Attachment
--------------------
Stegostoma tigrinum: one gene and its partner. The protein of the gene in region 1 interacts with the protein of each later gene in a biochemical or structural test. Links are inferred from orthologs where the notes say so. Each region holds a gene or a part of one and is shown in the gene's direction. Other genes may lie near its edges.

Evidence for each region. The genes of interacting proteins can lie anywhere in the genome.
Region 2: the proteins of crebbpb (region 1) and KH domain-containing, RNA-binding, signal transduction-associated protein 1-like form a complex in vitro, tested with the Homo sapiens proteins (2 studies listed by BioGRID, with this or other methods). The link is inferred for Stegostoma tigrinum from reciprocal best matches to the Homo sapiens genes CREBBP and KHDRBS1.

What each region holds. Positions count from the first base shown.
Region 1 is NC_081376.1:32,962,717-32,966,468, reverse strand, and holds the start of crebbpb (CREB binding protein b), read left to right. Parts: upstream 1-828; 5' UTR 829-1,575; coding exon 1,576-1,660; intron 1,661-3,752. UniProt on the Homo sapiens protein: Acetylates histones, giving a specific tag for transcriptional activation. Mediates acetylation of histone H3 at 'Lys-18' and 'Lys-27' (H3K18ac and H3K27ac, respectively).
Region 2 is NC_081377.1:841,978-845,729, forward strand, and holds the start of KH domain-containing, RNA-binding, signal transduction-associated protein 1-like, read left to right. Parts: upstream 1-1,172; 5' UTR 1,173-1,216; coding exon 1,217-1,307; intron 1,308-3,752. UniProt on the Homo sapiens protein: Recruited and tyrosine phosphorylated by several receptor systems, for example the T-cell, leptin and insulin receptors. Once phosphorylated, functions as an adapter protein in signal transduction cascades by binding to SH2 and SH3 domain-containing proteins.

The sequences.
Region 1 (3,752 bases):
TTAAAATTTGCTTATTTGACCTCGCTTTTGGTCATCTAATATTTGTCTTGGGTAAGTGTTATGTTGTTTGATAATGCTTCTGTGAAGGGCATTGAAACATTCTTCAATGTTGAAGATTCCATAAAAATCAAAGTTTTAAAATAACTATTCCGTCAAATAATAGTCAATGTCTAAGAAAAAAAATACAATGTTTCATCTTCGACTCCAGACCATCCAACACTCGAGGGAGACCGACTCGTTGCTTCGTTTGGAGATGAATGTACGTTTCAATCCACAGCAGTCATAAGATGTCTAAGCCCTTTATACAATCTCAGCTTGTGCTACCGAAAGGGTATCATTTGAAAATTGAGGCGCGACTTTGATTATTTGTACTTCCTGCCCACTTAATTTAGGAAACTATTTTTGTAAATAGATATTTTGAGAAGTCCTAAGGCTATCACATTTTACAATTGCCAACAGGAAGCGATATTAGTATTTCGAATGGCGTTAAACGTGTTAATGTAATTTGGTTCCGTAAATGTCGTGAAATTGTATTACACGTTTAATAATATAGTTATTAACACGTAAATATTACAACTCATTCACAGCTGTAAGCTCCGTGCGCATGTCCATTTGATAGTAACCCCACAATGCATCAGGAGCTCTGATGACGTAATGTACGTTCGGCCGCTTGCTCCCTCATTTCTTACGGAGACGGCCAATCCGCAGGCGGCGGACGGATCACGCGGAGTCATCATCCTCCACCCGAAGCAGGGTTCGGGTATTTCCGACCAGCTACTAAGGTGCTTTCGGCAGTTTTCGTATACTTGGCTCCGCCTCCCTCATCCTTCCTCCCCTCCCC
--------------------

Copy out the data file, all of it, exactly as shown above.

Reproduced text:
Stegostoma tigrinum: one gene and its partner. The protein of the gene in region 1 interacts with the protein of each later gene in a biochemical or structural test. Links are inferred from orthologs where the notes say so. Each region holds a gene or a part of one and is shown in the gene's direction. Other genes may lie near its edges.

Evidence for each region. The genes of interacting proteins can lie anywhere in the genome.
Region 2: the proteins of crebbpb (region 1) and KH domain-containing, RNA-binding, signal transduction-associated protein 1-like form a complex in vitro, tested with the Homo sapiens proteins (2 studies listed by BioGRID, with this or other methods). The link is inferred for Stegostoma tigrinum from reciprocal best matches to the Homo sapiens genes CREBBP and KHDRBS1.

What each region holds. Positions count from the first base shown.
Region 1 is NC_081376.1:32,962,717-32,966,468, reverse strand, and holds the start of crebbpb (CREB binding protein b), read left to right. Parts: upstream 1-828; 5' UTR 829-1,575; coding exon 1,576-1,660; intron 1,661-3,752. UniProt on the Homo sapiens protein: Acetylates histones, giving a specific tag for transcriptional activation. Mediates acetylation of histone H3 at 'Lys-18' and 'Lys-27' (H3K18ac and H3K27ac, respectively).
Region 2 is NC_081377.1:841,978-845,729, forward strand, and holds the start of KH domain-containing, RNA-binding, signal transduction-associated protein 1-like, read left to right. Parts: upstream 1-1,172; 5' UTR 1,173-1,216; coding exon 1,217-1,307; intron 1,308-3,752. UniProt on the Homo sapiens protein: Recruited and tyrosine phosphorylated by several receptor systems, for example the T-cell, leptin and insulin receptors. Once phosphorylated, functions as an adapter protein in signal transduction cascades by binding to SH2 and SH3 domain-containing proteins.

The sequences.
Region 1 (3,752 bases):
TTAAAATTTGCTTATTTGACCTCGCTTTTGGTCATCTAATATTTGTCTTGGGTAAGTGTTATGTTGTTTGATAATGCTTCTGTGAAGGGCATTGAAACATTCTTCAATGTTGAAGATTCCATAAAAATCAAAGTTTTAAAATAACTATTCCGTCAAATAATAGTCAATGTCTAAGAAAAAAAATACAATGTTTCATCTTCGACTCCAGACCATCCAACACTCGAGGGAGACCGACTCGTTGCTTCGTTTGGAGATGAATGTACGTTTCAATCCACAGCAGTCATAAGATGTCTAAGCCCTTTATACAATCTCAGCTTGTGCTACCGAAAGGGTATCATTTGAAAATTGAGGCGCGACTTTGATTATTTGTACTTCCTGCCCACTTAATTTAGGAAACTATTTTTGTAAATAGATATTTTGAGAAGTCCTAAGGCTATCACATTTTACAATTGCCAACAGGAAGCGATATTAGTATTTCGAATGGCGTTAAACGTGTTAATGTAATTTGGTTCCGTAAATGTCGTGAAATTGTATTACACGTTTAATAATATAGTTATTAACACGTAAATATTACAACTCATTCACAGCTGTAAGCTCCGTGCGCATGTCCATTTGATAGTAACCCCACAATGCATCAGGAGCTCTGATGACGTAATGTACGTTCGGCCGCTTGCTCCCTCATTTCTTACGGAGACGGCCAATCCGCAGGCGGCGGACGGATCACGCGGAGTCATCATCCTCCACCCGAAGCAGGGTTCGGGTATTTCCGACCAGCTACTAAGGTGCTTTCGGCAGTTTTCGTATACTTGGCTCCGCCTCCCTCATCCTTCCTCCCCTCCCC